(Faust. F. viii. fo. 4.) ista regulariter non attendenda esse, nisi criminis ipsius naturam varient: that the rule was, that such points should not be regarded unless the nature of the crime itself were affected by them.


In April 1589, an expedition against Spain was undertaken by Sir John Norris and Sir Francis Drake, with the Queen's permission, but not at the public charge. The Earl of Essex followed soon after, unknown to the Queen, and joined the fleet. In allusion to this circumstance Camden had said (p. 602.) that he committed himself to the sea without the Queen's knowledge, yea to the incurring of her displeasure; for he had no hope to obtain leave of the Queen to go, who was unwilling that any of the prime nobility should hazard themselves in this voyage; (quæ neminem e primariâ nobilitate in hâc expeditione periclitari voluit.)

Instead of this, Bacon suggests (Faust. F. viii. fo. 9.) quæ! nec absentiam aut periculum ejus libenter admissura esset, et expeditionem ipsam potius a privatorum alacritate quam Principis designatione susceptam videri vellet : who would not only have been unwilling to let Essex himself be absent or in danger, but wished besides that the expedition itself should seem to have been undertaken rather by the eagerness of private persons than by appointment of the sovereign.


A little further on (p. 604.), where Camden mentions the blame which was cast on Sir Francis Drake for not supporting the land-forces with his fleet, Bacon adds (Faust. F. viii. fo. 10.) quique militiâ navali bonus, terrestri impar habebatur : that Drake was accounted an able commander for naval warfare, but not equal to warfare by land.


The same year, after describing the confusions in France and the conspiracy against the King which ensued upon the

· The words nec enim a Regina veniam abeundi impetrare speravit, quæ are omitted from the text by Hearne ; who prints nec absentiam . . . vellet, as an independent sentence. The correction is inserted in Rawlinson's copy between the lines, but without any mark to show where it is to come in: the writer not having attended to the line drawn by Bacon under the words for which he meant this sentence to be substituted; though the direction is quite distinct.

murder of Henry Duke of Guise, the great head of the Catholic party, Camden proceeds to say (p. 608.) that hereupon the King was forced to betake himself to the Protestants whom he had persecuted; and the conspirators resorting to a detestable crime murdered him by the hands of James Clement, a monk. (Adeo ut Rex necessario ad Protestantes quos exagitaverat confugeret, et isti ad detestabile scelus conversi illum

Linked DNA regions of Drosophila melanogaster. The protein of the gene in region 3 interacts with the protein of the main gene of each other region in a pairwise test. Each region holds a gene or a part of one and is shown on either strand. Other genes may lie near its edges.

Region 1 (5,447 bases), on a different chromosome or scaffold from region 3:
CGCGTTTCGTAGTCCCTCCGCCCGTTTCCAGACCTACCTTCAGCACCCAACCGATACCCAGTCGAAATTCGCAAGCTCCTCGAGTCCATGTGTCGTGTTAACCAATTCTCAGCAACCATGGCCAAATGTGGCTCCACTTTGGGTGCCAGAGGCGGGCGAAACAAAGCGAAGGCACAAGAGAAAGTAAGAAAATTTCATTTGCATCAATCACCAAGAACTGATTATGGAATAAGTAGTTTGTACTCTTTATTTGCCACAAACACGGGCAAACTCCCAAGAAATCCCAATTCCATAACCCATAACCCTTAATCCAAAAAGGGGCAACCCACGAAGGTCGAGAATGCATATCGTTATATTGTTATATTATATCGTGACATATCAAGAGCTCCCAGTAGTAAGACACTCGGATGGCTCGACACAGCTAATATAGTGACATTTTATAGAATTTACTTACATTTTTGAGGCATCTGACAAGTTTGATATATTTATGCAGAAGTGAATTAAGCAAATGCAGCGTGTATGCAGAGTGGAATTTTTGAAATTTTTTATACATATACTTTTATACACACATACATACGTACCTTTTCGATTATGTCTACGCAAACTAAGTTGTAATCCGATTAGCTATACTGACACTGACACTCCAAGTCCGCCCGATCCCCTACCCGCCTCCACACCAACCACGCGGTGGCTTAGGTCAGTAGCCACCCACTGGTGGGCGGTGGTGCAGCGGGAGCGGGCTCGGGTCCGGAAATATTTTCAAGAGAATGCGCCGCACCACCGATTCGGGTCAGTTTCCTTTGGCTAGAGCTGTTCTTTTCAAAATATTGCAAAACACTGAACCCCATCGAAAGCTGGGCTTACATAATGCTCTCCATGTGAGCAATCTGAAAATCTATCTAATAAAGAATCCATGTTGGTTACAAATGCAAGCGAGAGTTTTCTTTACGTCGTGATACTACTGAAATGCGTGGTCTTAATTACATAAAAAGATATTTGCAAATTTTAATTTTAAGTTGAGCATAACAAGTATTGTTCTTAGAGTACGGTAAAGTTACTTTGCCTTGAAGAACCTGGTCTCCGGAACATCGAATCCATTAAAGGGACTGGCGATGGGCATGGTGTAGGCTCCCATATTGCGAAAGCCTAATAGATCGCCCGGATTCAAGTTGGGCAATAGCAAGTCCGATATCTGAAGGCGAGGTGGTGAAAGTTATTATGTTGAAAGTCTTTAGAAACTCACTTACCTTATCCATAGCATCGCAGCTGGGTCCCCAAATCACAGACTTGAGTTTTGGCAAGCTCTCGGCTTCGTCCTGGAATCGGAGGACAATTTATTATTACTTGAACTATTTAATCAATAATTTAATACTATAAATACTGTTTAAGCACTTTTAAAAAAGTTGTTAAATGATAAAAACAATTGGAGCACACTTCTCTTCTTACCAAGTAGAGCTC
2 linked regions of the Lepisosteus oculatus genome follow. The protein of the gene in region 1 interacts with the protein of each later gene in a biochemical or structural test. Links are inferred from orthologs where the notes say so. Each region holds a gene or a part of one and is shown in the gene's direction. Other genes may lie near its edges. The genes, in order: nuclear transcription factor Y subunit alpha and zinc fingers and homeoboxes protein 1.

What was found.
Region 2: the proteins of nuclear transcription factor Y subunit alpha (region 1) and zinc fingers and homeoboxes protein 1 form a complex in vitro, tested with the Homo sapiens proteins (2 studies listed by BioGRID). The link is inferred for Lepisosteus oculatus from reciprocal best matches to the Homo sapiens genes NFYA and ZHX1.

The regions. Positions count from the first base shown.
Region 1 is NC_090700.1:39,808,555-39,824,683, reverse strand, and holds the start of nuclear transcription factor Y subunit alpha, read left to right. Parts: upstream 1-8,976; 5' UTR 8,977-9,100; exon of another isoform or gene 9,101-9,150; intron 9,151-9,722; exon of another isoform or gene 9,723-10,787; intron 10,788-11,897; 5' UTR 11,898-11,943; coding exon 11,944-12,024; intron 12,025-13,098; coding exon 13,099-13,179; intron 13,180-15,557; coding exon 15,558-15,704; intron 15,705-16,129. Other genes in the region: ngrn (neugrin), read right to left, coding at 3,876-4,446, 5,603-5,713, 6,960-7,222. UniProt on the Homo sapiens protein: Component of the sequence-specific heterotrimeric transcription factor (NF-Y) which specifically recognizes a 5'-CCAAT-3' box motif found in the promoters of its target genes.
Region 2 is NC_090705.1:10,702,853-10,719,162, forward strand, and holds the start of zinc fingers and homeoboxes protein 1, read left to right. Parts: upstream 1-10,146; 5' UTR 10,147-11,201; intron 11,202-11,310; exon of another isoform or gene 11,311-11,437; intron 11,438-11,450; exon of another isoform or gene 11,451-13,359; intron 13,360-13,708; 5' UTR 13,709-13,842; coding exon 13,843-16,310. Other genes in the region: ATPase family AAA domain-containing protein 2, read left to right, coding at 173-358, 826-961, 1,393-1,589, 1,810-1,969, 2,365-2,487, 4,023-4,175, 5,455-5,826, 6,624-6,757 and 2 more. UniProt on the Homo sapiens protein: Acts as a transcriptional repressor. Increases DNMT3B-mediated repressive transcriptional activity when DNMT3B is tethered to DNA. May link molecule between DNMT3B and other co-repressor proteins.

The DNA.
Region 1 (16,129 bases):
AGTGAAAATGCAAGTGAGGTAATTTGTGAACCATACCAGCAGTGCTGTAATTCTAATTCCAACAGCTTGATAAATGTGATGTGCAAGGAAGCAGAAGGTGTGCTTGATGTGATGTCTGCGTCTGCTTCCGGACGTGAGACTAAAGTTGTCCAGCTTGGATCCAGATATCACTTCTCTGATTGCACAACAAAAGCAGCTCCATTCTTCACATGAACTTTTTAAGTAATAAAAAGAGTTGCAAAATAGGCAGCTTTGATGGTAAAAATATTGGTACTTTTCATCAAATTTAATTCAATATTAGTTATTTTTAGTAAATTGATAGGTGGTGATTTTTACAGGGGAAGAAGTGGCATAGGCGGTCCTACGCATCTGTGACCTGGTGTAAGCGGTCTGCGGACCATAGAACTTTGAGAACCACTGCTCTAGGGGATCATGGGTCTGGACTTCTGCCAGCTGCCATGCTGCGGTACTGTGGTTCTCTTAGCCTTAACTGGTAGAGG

Jacobum Clementem monachum parricidio tollerent.) Here Bacon merely inserts in place of et isti (Faust. F. viii. fo. 13.) the words unde duplicatâ invidiâ conjurati ; whereby the conspirators, more enraged than ever, &c.

Hearne suggests in a note that for tollerent we should read sustulerunt. Rightly, no doubt. The introduction of Bacon's words alters the construction, which the transcriber had overlooked. But he is wrong in retaining the words et isti, which are not erased in the corrected volume, but which Bacon has underlined in the manuscript, clearly meaning that they should be struck out and his own words substituted.

VI. A few lines further on (p. 609.) Camden had said that the Duke de Mayenne was proclaimed Lieutenant-General of the Crown of France. Bacon corrects this (Faust. F. viii. fo. 14.) to statûs et coronæ : Lieutenant-General of the State and Crown of France.

VII. In 1591, Hacket, a religious madman, was executed for treason. Having spent his youth in riot and profaneness, and ruined himself by prodigality, Camden tells us (p. 630.) that he suddenly assumed a character of admirable sanctity, spent all his time in hearing sermons and learning the Scriptures, and pretended heavenly revelations and an extraordinary mission. Here Bacon inserts (Faust. F. viii. fo. 32.) the following curious passage : Ante omnia vero, miro et peregrino quodam fervore preces fundebat, in faciem concidens, et veluti extasi correptus et cum Deo quasi expostulans. Attamen unum ex ejus asseclis, cæteris forte perspicaciorem, abalienavit formulâ quâdam orationis quæ illi erat familiaris. Nam cum omnes soleant Dei præsentiam in invocando implorare, ille solus Deum rogare consueverat ut a cætu precantium abesse et se subtrahere vellet; quod